We all know that technology is developing rapidly in our lifetime. Even ten years ago few of us could have predicted that we would be carrying around touchscreen computers more powerful than the bulky desktops of the day in our pockets. Such is the speed of development today that it can be hard to keep up with all the latest new technological breakthroughs but here’s a look at four of the most exciting new technologies which we could be seeing in real life soon.
The Ocean Cleanup array
Boyan Slat is a young Dutch guy with a big idea and the will to seriously do something about it. While most of us were scrabbling for the seat closest to the window in class, he was inventing a technology that could seriously help to clean up the oceans.
His idea is fairly straightforward but ingenious. Firstly a massive array of floating barriers, anchored to the sea bed, would catch and concentrate the floating plastic. The floating rubbish would then move along the barriers towards a central rig, where it could then be easily extracted. The ocean current would pass underneath the barriers, taking all buoyant sea life with it. There would be no emissions, and no nets for marine life to get entangled in. The collected ocean plastic would be recycled and made into products – or oil.
The Ocean Cleanup’s own research predicts that using a single 100 km long system, deployed over a decade could potentially remove up to 42% of the great pacific garbage patch, which covers an area so impossibly large it’s hard to imagine. They hope to deploy their first large scale array in the North Atlantic in 2020.
One for Star War’s fans, the creatively named Laser Weapon System or LaWS is exactly what its name suggests – a huge weaponised laser mounted on a battleship designed to take down incoming drones and aircrafts.
Designed by the US Navy, LaWS uses an infrared laser beam which can be turned from low power, which would warn or cripple the sensors of incoming aircraft (and blind any people in the way) to high power which can shoot down a drone in two seconds or be used against smaller boats or helicopters to target vital parts and knock them out. The navy released this video to publicise its demonstration.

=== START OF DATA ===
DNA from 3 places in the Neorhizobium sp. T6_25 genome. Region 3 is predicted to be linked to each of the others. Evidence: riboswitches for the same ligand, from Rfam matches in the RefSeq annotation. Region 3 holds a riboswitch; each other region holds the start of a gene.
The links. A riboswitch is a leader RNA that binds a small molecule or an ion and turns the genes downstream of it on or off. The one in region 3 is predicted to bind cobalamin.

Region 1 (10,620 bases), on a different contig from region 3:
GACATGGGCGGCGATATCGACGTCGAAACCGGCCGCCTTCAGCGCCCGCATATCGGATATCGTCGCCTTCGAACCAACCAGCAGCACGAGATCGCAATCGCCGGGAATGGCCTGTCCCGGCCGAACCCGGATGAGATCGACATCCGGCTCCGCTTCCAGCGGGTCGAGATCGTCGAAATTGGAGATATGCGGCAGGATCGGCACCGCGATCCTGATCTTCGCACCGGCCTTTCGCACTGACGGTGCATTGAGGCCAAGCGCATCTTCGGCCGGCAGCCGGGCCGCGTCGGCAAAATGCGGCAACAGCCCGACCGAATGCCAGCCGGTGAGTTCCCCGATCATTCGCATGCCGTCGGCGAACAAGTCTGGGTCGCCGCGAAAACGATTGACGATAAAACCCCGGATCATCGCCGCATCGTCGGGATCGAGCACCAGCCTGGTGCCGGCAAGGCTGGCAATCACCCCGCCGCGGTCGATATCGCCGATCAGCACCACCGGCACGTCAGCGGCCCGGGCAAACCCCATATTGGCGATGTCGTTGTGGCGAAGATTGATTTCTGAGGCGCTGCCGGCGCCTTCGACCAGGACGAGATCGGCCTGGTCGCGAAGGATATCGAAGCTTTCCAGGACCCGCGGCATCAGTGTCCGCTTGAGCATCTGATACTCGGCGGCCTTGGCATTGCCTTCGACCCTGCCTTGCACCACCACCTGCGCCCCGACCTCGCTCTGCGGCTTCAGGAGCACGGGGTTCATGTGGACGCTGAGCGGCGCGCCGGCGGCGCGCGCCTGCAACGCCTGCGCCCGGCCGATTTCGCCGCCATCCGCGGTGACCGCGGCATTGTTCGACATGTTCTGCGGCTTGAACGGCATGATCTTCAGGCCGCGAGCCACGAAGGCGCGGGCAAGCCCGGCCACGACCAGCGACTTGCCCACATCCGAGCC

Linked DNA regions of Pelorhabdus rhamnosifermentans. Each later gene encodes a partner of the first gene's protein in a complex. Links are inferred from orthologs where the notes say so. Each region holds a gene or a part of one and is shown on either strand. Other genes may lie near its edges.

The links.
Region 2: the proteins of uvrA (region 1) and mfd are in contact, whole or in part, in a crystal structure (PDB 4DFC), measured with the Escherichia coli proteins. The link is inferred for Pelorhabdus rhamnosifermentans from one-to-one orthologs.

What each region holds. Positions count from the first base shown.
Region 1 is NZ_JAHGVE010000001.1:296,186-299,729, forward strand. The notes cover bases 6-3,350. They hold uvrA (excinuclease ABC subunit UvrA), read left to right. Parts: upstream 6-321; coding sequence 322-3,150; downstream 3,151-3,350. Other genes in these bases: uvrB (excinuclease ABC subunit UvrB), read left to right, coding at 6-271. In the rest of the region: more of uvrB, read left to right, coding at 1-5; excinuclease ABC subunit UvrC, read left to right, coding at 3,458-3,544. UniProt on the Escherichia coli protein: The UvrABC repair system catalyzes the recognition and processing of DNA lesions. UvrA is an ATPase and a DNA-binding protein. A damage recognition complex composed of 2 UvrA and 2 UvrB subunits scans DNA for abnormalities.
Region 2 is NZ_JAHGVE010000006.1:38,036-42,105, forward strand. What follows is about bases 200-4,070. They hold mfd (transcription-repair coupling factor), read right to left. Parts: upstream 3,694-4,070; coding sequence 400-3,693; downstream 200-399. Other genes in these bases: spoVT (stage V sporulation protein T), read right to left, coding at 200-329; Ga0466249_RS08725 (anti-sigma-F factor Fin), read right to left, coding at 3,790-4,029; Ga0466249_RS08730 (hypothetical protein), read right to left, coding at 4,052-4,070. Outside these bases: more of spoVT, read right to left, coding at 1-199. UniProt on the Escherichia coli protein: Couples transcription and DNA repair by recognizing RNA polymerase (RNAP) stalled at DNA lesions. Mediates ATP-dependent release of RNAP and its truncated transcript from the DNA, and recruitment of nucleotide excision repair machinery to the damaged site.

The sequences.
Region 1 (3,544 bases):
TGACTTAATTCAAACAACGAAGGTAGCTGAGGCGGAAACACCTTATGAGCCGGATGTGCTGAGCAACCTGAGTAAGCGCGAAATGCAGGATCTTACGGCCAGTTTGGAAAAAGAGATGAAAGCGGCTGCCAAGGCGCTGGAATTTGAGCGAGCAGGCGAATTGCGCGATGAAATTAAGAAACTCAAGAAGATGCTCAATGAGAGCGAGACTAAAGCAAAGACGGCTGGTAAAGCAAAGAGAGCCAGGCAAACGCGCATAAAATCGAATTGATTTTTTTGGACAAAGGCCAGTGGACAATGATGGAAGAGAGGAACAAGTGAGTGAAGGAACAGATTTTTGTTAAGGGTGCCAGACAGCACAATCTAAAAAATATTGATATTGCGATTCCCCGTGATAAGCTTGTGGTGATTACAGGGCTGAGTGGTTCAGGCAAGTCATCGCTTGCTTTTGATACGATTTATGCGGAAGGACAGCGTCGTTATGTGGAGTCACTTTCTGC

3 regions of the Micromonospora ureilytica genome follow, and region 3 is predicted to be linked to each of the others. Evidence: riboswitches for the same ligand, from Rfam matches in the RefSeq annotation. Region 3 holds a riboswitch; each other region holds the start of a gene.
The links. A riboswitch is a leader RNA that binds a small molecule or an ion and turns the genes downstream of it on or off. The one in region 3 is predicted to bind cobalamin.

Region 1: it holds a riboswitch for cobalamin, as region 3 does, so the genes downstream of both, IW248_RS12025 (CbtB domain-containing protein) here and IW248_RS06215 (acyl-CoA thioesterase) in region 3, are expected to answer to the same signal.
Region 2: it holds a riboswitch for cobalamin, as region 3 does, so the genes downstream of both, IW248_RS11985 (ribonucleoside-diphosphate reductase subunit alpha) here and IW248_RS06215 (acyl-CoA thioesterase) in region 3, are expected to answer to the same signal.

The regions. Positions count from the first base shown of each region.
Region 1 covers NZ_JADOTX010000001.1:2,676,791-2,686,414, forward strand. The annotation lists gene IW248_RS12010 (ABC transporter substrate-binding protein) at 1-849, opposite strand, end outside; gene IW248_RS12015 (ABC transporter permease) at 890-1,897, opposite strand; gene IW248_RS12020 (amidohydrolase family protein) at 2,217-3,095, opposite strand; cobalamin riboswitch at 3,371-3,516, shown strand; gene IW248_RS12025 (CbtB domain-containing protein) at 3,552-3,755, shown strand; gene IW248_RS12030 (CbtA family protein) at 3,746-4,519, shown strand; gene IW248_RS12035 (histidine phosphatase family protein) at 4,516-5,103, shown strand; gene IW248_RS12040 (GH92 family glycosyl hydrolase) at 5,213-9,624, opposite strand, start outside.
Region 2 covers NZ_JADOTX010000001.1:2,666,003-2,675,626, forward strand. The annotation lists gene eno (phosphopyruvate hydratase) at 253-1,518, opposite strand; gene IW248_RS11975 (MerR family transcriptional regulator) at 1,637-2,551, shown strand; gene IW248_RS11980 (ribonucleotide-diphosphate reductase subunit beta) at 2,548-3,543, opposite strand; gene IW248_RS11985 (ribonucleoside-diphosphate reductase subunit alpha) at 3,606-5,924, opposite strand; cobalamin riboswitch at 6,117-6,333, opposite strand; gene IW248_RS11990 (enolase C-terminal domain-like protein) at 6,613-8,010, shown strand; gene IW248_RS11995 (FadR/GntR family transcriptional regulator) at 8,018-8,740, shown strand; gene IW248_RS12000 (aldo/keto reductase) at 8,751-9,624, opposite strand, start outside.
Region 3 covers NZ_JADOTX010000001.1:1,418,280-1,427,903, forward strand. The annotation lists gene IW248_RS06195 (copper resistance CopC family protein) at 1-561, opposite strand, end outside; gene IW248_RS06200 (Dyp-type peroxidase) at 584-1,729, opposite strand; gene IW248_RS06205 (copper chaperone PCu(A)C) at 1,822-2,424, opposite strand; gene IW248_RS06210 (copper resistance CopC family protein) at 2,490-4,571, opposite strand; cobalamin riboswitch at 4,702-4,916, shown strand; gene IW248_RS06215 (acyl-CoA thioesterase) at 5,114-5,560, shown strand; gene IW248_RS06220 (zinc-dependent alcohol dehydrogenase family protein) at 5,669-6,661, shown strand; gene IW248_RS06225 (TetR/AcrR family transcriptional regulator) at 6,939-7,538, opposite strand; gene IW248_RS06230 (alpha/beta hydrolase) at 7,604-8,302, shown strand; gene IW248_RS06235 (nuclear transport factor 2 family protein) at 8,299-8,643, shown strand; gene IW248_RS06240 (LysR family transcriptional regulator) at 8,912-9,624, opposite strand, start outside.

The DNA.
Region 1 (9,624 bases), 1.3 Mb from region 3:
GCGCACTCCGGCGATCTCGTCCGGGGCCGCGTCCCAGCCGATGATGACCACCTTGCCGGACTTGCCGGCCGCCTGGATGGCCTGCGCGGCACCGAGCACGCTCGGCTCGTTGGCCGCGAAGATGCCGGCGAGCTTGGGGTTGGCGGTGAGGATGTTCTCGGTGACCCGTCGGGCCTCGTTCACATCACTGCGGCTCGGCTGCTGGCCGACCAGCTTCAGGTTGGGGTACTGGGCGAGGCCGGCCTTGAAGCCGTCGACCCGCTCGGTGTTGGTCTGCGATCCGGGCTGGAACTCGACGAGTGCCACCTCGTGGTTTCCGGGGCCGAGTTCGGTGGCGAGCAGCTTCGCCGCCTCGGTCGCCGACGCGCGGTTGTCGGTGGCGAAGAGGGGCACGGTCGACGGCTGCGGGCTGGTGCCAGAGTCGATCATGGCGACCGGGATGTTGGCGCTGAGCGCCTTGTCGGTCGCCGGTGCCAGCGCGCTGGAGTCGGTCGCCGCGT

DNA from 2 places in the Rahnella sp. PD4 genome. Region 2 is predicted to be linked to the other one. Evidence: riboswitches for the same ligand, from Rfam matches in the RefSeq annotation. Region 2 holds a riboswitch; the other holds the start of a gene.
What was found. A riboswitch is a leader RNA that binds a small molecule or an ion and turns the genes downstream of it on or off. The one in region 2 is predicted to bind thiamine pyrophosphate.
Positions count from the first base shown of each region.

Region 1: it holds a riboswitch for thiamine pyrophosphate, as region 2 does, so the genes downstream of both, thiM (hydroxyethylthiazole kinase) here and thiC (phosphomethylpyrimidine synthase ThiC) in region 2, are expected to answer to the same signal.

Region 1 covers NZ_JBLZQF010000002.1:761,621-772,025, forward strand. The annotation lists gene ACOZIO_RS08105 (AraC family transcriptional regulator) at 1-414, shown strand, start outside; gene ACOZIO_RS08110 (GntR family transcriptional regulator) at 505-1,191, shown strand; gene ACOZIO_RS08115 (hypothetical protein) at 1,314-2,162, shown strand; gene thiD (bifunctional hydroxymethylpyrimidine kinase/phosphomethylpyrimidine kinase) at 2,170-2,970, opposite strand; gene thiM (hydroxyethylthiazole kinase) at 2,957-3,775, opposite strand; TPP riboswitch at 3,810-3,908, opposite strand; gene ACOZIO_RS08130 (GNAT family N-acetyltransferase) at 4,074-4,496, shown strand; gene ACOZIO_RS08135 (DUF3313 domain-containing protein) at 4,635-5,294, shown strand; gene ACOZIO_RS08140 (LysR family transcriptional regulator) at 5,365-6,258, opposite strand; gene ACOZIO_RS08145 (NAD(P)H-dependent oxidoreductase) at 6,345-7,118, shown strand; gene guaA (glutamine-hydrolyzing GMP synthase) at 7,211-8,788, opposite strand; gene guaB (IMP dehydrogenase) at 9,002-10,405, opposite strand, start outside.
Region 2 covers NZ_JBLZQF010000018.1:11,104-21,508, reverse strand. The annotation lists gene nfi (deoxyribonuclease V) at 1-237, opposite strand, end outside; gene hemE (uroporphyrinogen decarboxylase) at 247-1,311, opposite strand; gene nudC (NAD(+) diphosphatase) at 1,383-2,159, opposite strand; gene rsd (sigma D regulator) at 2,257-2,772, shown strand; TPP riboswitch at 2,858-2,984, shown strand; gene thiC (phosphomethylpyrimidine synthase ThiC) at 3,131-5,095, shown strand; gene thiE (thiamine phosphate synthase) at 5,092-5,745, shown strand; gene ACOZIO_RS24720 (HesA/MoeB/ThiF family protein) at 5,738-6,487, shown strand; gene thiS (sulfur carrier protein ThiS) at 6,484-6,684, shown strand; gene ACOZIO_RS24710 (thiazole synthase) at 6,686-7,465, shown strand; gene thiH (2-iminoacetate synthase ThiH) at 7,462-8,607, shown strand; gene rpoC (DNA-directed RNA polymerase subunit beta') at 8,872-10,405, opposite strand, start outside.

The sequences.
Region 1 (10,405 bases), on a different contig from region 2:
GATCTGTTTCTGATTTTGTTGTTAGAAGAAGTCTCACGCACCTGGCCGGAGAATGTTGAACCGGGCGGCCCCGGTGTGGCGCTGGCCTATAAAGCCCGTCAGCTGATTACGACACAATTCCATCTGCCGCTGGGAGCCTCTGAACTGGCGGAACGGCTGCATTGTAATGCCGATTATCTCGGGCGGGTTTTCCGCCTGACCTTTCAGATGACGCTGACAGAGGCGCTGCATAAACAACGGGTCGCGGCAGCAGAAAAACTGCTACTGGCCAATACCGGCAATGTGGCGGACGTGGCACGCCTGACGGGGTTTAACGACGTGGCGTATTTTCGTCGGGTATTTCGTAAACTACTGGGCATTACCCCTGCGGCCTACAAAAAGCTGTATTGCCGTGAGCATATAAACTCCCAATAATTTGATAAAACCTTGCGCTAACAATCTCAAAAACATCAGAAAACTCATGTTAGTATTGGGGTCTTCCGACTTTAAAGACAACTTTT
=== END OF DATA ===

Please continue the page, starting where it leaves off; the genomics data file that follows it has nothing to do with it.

The reason they developed it? Cost. Missiles are expensive, really expensive, like more than $800,000 each in some cases. Meanwhile each shot from the LaWS system reportedly costs about $1, though it does require its own power source and generator at the moment. Although not all scientists are impressed and we do not know whether it will change the world for better or worse, it is a technology that seems remarkably futuristic.
Google’s Internet Balloons
Google’s Project Loon is an attempt to give everyone, everywhere, access to the internet. Google want to do this by sending Wifi broadcasting, solar powered, helium filled balloons 20 km into the sky. It sounds mental but the results so far have been positive, well mostly.
Most of us in Ireland have access to quick and reliable broadband connections. In other nations this is decidedly not the case. In the Ivory Coast, Somalia and many other countries less than 3% of the population has access to the internet, in Ireland its 78%. Worldwide, one in three kids don’t have access to a secondary education, using the internet teachers could come to them via video even in the remotest locations, the same with doctors. Farmers would be better able to plan with the weather and find where they could get the best price for their produce. It’s these types of areas in which Google intends to make a difference. And of course the extra advertising revenue wouldn’t hurt either I’m sure.
100 times stronger than steel, a great conductor of electricity, practically see-through but impermeable to gases and liquids it’s not surprising that graphene has been called a wonder material. Its discoverers, Andre Geim and Konstantin Novoselov from Manchester University, won the Nobel Prize in Physics in 2010 for their discovery.
Originally created by using sticky tape to pull layers off a lump of graphite (the “Lead” in your pencil) new processes are being discovered constantly such as smaller powerful lightbulbs and in 3d printing which will hopefully lead to easy and cheap production of the material. Currently graphene is found in few commercial applications, such as tennis rackets, outside of research but this is set to change in the next few years
There are so many potential uses for this new material, batteries that can charge to full in seconds instead of hours, super-fast computers, filters to make sea water drinkable, touchscreens that use graphene could be put onto plastic instead of glass meaning super thin, light and unbreakable screens and that’s just scratching the surface.